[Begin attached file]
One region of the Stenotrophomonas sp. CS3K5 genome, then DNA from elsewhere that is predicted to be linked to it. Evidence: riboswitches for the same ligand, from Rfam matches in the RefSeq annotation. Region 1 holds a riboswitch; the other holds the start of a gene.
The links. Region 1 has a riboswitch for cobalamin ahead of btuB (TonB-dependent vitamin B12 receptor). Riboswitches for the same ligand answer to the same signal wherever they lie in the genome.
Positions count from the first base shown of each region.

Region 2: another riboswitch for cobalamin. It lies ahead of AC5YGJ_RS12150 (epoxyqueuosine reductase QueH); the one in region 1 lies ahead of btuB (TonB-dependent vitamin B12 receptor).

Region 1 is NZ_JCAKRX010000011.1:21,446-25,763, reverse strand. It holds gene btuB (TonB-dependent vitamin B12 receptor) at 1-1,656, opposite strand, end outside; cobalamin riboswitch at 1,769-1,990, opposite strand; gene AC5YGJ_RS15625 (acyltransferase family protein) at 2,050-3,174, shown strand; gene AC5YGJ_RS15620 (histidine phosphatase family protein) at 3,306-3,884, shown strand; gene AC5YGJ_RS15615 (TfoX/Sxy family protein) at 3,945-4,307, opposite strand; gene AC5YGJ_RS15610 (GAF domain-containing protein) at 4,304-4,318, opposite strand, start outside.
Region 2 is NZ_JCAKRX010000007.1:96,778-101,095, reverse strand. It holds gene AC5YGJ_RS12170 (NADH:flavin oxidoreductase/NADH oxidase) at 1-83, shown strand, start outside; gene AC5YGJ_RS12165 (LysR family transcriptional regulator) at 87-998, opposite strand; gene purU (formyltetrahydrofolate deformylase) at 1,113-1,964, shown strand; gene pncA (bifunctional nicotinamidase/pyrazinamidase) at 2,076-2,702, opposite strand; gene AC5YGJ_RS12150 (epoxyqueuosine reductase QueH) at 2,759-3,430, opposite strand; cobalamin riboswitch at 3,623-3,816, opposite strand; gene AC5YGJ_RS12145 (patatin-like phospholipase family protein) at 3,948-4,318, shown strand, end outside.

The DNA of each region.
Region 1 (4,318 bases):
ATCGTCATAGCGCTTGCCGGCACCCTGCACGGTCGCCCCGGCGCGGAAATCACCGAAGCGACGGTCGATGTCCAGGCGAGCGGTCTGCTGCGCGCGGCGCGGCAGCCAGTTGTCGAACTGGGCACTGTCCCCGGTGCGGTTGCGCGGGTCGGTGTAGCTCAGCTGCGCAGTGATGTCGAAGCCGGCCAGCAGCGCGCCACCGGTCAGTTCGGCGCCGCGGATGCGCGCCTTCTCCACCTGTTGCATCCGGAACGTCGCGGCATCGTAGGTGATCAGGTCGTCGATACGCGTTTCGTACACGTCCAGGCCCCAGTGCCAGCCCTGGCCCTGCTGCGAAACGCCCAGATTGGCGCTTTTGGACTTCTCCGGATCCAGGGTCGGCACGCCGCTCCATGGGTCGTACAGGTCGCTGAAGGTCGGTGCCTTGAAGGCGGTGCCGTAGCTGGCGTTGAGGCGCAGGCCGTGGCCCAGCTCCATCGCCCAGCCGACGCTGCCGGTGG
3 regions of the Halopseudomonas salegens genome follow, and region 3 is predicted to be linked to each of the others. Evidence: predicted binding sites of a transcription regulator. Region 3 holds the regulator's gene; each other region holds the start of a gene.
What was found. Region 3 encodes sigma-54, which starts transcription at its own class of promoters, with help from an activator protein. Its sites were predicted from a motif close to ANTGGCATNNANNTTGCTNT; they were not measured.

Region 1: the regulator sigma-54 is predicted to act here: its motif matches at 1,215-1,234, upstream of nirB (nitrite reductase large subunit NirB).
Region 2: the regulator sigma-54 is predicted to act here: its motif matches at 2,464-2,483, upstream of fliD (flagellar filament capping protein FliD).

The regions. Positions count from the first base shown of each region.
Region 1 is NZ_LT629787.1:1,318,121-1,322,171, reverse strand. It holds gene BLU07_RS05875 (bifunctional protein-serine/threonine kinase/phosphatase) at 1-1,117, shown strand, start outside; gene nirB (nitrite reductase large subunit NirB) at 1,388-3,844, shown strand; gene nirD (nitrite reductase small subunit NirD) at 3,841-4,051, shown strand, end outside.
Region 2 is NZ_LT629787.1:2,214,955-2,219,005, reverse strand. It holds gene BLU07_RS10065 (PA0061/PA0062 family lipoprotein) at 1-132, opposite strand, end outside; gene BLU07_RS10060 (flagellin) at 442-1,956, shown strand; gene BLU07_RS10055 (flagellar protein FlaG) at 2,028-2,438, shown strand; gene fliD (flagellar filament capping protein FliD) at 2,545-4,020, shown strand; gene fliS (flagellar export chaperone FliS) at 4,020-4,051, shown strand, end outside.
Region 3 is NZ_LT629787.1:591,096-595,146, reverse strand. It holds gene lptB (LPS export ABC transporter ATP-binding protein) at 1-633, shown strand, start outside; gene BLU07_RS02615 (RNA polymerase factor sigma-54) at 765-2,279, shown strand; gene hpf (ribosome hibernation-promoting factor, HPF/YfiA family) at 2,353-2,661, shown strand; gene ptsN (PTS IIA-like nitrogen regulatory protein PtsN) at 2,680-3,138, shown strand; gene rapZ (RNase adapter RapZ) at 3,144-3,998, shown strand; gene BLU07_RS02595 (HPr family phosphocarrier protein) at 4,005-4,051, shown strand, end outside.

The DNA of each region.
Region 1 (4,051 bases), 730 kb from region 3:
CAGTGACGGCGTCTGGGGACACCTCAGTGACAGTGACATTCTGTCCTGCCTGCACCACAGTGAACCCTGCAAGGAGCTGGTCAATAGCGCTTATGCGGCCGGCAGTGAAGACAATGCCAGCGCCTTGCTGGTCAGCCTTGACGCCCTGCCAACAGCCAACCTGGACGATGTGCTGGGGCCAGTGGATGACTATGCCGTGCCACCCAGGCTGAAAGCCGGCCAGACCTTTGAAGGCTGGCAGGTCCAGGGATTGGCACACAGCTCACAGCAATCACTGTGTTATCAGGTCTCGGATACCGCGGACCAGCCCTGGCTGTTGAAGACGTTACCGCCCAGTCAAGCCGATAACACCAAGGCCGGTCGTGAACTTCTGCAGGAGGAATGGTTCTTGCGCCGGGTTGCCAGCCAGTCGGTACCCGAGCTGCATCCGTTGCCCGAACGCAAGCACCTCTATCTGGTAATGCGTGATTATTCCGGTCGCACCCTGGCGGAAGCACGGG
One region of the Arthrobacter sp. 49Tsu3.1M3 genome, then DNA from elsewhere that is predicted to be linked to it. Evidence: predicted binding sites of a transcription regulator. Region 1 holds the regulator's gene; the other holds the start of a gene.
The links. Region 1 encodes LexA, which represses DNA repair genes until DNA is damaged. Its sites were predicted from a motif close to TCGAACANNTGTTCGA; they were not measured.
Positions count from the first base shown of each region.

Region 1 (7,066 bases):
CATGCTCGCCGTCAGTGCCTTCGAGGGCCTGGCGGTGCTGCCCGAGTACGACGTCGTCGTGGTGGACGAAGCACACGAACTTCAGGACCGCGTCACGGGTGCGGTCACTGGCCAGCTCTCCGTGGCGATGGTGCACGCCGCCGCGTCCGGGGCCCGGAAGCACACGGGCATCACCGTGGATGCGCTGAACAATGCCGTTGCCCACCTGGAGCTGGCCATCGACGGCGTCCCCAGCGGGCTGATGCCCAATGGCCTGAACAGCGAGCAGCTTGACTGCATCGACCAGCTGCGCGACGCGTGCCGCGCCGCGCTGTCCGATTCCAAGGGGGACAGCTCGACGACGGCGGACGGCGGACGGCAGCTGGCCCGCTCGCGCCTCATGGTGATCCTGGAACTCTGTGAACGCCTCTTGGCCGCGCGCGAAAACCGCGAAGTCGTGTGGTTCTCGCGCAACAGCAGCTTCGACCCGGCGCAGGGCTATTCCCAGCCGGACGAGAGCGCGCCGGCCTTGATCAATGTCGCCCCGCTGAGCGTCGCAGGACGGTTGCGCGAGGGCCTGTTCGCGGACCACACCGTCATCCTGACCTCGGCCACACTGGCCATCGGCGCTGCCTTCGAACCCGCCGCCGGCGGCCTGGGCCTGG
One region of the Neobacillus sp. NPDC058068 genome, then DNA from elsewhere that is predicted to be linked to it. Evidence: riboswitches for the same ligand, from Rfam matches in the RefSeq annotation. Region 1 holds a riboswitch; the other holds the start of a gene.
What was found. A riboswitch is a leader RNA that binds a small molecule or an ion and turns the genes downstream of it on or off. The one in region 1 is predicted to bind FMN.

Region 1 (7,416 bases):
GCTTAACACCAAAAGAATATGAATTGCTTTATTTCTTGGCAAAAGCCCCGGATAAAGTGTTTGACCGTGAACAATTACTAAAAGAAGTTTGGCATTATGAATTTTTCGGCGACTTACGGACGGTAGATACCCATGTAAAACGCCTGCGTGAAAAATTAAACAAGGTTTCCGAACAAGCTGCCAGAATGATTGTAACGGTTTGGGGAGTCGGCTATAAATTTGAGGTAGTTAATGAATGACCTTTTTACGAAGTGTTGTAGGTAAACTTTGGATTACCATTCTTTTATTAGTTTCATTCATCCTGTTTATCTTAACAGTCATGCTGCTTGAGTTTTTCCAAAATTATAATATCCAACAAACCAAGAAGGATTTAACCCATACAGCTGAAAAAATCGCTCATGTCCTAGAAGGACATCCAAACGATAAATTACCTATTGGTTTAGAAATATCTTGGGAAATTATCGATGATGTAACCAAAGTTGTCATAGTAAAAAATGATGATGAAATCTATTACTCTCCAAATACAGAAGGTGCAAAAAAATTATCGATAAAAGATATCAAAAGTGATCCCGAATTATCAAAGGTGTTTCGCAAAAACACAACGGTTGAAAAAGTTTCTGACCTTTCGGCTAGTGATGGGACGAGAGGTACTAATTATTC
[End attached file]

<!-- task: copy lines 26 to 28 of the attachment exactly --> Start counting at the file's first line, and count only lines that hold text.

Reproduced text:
One region of the Neobacillus sp. NPDC058068 genome, then DNA from elsewhere that is predicted to be linked to it. Evidence: riboswitches for the same ligand, from Rfam matches in the RefSeq annotation. Region 1 holds a riboswitch; the other holds the start of a gene.
What was found. A riboswitch is a leader RNA that binds a small molecule or an ion and turns the genes downstream of it on or off. The one in region 1 is predicted to bind FMN.

Region 1 (7,416 bases):